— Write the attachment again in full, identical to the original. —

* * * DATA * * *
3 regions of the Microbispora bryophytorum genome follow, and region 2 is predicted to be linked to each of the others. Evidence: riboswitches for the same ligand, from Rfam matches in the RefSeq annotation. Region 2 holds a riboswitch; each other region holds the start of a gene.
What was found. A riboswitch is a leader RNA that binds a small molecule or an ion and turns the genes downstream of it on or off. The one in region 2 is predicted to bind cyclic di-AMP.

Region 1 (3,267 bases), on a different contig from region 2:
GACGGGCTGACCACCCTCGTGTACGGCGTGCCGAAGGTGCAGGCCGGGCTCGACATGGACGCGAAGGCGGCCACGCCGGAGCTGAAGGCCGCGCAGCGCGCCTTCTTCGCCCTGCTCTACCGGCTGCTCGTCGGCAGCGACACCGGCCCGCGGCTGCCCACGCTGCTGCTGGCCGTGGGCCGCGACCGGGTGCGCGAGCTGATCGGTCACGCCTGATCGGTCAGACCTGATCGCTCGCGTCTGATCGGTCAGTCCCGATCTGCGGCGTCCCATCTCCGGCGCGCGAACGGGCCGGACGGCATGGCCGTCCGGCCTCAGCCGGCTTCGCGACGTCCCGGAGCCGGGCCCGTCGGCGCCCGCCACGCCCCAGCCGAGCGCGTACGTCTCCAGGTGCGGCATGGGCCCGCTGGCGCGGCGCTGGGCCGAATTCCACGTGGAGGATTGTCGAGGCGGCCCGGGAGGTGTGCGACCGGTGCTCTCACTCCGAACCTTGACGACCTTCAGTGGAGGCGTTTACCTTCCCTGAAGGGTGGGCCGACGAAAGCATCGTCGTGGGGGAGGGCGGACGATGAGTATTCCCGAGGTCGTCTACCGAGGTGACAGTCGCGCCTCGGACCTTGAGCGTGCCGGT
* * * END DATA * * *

3 regions of the Microbispora bryophytorum genome follow, and region 2 is predicted to be linked to each of the others. Evidence: riboswitches for the same ligand, from Rfam matches in the RefSeq annotation. Region 2 holds a riboswitch; each other region holds the start of a gene.
What was found. A riboswitch is a leader RNA that binds a small molecule or an ion and turns the genes downstream of it on or off. The one in region 2 is predicted to bind cyclic di-AMP.

Region 1 (3,267 bases), on a different contig from region 2:
GACGGGCTGACCACCCTCGTGTACGGCGTGCCGAAGGTGCAGGCCGGGCTCGACATGGACGCGAAGGCGGCCACGCCGGAGCTGAAGGCCGCGCAGCGCGCCTTCTTCGCCCTGCTCTACCGGCTGCTCGTCGGCAGCGACACCGGCCCGCGGCTGCCCACGCTGCTGCTGGCCGTGGGCCGCGACCGGGTGCGCGAGCTGATCGGTCACGCCTGATCGGTCAGACCTGATCGCTCGCGTCTGATCGGTCAGTCCCGATCTGCGGCGTCCCATCTCCGGCGCGCGAACGGGCCGGACGGCATGGCCGTCCGGCCTCAGCCGGCTTCGCGACGTCCCGGAGCCGGGCCCGTCGGCGCCCGCCACGCCCCAGCCGAGCGCGTACGTCTCCAGGTGCGGCATGGGCCCGCTGGCGCGGCGCTGGGCCGAATTCCACGTGGAGGATTGTCGAGGCGGCCCGGGAGGTGTGCGACCGGTGCTCTCACTCCGAACCTTGACGACCTTCAGTGGAGGCGTTTACCTTCCCTGAAGGGTGGGCCGACGAAAGCATCGTCGTGGGGGAGGGCGGACGATGAGTATTCCCGAGGTCGTCTACCGAGGTGACAGTCGCGCCTCGGACCTTGAGCGTGCCGGT